Dr. Michael and Dr. Mary Eades in their book Good Calories, Bad Calories write about the role that saturated fats found in butter and coconut oil play in immune health stating that the “loss of sufficient saturated fatty acids in the white blood cells hampers their ability to recognize and destroy foreign invaders, such as viruses, bacteria, and fungi”.
Polyunsaturated fats can also be healthy. The two main types are omega-3 and omega-6 fatty acids, essential fats our bodies need for brain function and cell growth. Omega-3s are beneficial for every aspect of heart health, and are mostly found in fish and algae, nuts, and seeds. “Other polyunsaturated fats, [omega-6s], can be found in certain plant-based oils,” Hunnes adds. “They’re not particularly harmful, but not necessarily beneficial the way omega-3s and monounsaturated fats are.” Omega-6s work alongside omega-3s to lower LDL cholesterol, but research suggests that eating more omega-6 than -3 may contribute to inflammation and weight gain, so the key is to make sure your omega-3 intake is always higher.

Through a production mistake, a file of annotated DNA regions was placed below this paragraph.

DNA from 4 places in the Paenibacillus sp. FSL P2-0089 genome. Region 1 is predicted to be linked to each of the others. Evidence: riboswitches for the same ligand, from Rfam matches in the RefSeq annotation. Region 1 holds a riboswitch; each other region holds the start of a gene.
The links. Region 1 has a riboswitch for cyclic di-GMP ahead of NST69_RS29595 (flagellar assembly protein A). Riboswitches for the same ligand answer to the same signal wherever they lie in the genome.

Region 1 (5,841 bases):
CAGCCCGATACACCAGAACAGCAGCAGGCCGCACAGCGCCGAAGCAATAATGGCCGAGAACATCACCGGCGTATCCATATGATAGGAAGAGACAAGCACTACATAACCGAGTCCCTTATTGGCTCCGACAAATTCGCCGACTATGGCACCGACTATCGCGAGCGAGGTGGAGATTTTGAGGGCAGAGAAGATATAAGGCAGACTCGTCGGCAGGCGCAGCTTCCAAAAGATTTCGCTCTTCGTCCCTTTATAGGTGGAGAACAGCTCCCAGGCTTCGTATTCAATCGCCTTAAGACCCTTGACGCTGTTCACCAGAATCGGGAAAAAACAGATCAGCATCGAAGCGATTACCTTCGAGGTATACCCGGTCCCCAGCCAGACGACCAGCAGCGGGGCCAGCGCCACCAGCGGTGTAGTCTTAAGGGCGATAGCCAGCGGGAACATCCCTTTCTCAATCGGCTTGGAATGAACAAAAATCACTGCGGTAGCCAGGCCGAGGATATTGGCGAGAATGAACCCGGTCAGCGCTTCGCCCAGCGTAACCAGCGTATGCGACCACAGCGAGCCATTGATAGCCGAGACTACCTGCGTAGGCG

For years we’ve been told that eating fat will add inches to your waistline, raise cholesterol, and cause a myriad of health problems. But now we know that not all fat is the same. While bad fats can wreck your diet and increase your risk of certain diseases, good fats can protect your brain and heart. In fact, healthy fats—such as omega-3s—are vital to your physical and emotional health. By understanding the difference between good and bad fats and how to include more healthy fat in your diet, you can improve your mood, boost your energy and well-being, and even lose weight.
Meanwhile, the Indian version of butter is quickly becoming a favorite across the globe. Ghee, or clarified butter, is simmered to bring out butter’s naturally nutty flavor, leaving it with a high smoke point that makes it ideal for cooking at high temperatures. Ghee benefits include being loaded in fat-soluble vitamins A and E. These types of vitamins are best absorbed by your body when they’re in a high-fat substance and then stored in your gastrointestinal tract, keeping your metabolism and digestion on track. It’s also lactose- and casein-free, which makes it a fantastic alternative to butter if you suffer from lactose sensitivity or intolerance.